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Building and healing during Domestic Violence Awareness Month

The Counseling and Wellness Center hosted a series of events to raise awareness of domestic violence

Located in Old Main, Western Washington University’s Counseling and Wellness Center can be a valuable resource for students. During the month of October, the center held a series of events acknowledging Domestic Violence Awareness month. // Photo by Lilian Furlong

Content Warning: This article contains language that may be triggering or traumatizing to some readers.  CW: Domestic violence

Western Washington University’s Counseling and Wellness Center hosted a series of events throughout October to call attention to Domestic Violence Awareness month. As stated on their website, the events were focused on raising awareness of the issue of domestic violence, honoring survivors, encouraging action in ending domestic violence and sharing resources.

“We try to balance awareness and survivor-focused events with skill-building, positive campaigns,” said Liz Stuart Western’s sexual violence prevention outreach specialist. “Some of our events are intended to raise awareness and some help people to practice healthy relationships and spread love and care.”

The events were created in collaboration with CASAS, a confidential support service for Western students impacted by relationship violence, harassment and other forms of violence at various points in their lives.

“In my role as an advocate, I provide WWU students with emotional support, space to talk through their experiences of violence and abuse, safety planning, connections to resources on and off campus, and information navigating medical, legal and academic options,” said Deidre Evans, CASAS survivor advocacy services coordinator. “I am a confidential resource which means that speaking with me is not making a report to law enforcement or the university.” 

The events began with two workshops focused on sexual health and a panel led by Evans and Western’s Clinical Psychologist Nikki Cassidy focused on the impact of trauma and healing practices made for students who have experienced violence.

Later events included a visual display of personal testimonies from survivors of violence titled The Clothesline Project and a walk through the arboretum with the goal of reconnecting with individuals and the wider world around us. 

“I facilitated the Wellness Wednesday: We Are Resilient event and the Outdoor Wellness Break with Deidre Evans,” Cassidy said. “My favorite part of my position is getting to connect with a range of students and provide support through a variety of modalities.”

As a psychologist at Western, Cassidy’s focus is on individual counseling and facilitating groups. For Cassidy this includes the Breaking Free and After Silence groups. The first focuses on helping people have a healthier relationship with food and body, while the latter is geared toward female-identified survivors of interpersonal violence.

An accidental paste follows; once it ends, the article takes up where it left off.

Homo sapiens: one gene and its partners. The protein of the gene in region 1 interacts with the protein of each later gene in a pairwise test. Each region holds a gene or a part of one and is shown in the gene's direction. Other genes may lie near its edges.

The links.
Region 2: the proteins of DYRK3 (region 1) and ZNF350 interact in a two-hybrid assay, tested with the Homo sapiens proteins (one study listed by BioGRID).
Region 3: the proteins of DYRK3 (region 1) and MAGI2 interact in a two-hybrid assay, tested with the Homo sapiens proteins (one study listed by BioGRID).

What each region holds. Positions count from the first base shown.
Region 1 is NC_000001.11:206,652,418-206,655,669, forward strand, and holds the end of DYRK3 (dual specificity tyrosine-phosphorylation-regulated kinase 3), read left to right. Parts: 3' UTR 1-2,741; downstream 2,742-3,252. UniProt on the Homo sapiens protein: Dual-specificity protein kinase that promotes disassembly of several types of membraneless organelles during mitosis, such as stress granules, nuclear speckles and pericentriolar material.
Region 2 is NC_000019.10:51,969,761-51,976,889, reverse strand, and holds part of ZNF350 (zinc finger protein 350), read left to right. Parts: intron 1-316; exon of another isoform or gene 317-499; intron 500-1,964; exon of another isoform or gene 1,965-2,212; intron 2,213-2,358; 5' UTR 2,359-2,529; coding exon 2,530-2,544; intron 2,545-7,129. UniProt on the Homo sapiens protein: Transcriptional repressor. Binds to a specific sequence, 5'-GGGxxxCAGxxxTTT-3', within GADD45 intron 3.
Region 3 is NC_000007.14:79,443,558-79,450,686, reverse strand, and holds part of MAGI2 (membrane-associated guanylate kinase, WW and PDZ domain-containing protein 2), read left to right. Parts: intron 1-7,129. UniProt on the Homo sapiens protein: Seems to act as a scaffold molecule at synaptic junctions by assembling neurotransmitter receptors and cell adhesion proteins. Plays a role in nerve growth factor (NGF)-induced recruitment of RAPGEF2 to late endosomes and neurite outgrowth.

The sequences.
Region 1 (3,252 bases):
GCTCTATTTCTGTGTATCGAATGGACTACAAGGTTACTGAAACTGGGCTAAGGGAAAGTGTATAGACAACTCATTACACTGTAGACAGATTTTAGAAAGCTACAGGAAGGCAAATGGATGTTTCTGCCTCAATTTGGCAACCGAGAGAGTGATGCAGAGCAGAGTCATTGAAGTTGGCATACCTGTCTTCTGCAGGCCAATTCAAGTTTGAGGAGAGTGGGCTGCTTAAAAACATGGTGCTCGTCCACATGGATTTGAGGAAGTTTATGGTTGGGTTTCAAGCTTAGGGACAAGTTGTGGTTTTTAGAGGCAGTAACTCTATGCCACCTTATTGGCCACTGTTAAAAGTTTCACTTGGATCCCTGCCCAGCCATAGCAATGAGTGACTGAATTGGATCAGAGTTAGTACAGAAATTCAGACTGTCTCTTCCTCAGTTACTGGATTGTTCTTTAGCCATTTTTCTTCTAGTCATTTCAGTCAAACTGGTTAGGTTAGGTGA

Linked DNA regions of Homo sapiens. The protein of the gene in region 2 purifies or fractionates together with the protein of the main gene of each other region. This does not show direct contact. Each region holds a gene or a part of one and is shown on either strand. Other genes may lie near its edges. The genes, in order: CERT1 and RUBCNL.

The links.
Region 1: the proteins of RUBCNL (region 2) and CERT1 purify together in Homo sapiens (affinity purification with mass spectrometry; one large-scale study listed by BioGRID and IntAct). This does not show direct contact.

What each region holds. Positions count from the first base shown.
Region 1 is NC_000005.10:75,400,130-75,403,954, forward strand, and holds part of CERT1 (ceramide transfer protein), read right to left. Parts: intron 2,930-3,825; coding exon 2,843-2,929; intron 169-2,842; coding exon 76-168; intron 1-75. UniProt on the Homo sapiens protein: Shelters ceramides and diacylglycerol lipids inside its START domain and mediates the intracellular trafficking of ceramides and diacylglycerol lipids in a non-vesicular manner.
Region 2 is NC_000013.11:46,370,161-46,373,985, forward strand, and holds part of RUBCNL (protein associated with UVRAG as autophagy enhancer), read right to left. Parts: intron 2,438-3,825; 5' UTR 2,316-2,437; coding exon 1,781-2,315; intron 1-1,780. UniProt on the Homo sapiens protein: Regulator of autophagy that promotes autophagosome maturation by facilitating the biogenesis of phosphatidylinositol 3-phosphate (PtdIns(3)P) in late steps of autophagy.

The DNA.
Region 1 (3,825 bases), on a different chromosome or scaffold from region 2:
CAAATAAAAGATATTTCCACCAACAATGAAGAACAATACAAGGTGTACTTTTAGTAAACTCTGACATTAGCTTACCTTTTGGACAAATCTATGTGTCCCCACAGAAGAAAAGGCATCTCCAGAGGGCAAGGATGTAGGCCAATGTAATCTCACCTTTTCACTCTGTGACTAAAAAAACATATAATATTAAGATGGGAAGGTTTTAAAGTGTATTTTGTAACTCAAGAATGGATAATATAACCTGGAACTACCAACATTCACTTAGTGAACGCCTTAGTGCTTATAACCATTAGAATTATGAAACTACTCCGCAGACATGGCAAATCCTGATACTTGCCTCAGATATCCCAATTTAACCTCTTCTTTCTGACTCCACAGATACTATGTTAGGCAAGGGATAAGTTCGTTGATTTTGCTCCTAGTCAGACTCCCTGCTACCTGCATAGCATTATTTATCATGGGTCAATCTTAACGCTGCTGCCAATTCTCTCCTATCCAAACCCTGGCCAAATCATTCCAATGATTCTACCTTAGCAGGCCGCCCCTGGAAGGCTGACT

“We design prevention and awareness campaigns and events based on what students tell us they want and that are within our capacity and resources available,” Stuart said. “We work closely with our student wellness advocates to consider and implement our strategies.” 

Having open communication between students and the teams creating the events is incredibly important, Stuart said. It’s vital to shaping the direction and goal of the workshops and other events.

“We need to talk openly and frankly about hard things in order to directly address them,” Stuart said. “It takes all of us to end domestic violence. Everyone can do something, but it is important to move beyond awareness and take action.” 

The Counseling and Wellness Center hopes to continue its growth based on incoming feedback, Stuart said. She hopes to see future events continue to educate more students about available resources and foster a positive campus environment.

“It is important to talk about domestic and intimate partner violence because these are harms that occur in private spaces, thrive in darkness and are nourished by shame,” Stuart said. “When we talk about these issues and when we validate peoples’ experiences, we fight stigma, bring them into light, and it brings us closer to our goal of everyone feeling safe in their homes and relationships.”

The Counseling and Wellness Center is located in Old Main for in-person appointments. Information on the center, as well as upcoming events, can be found on their webpage and on their Instagram. Support group resources can be found here. Off-campus resources include the DVSAS 24-hour hotline at (360) 715-1563, the Lummi Victims of Crime line at (360) 312-2015. Other support resources can be found here.


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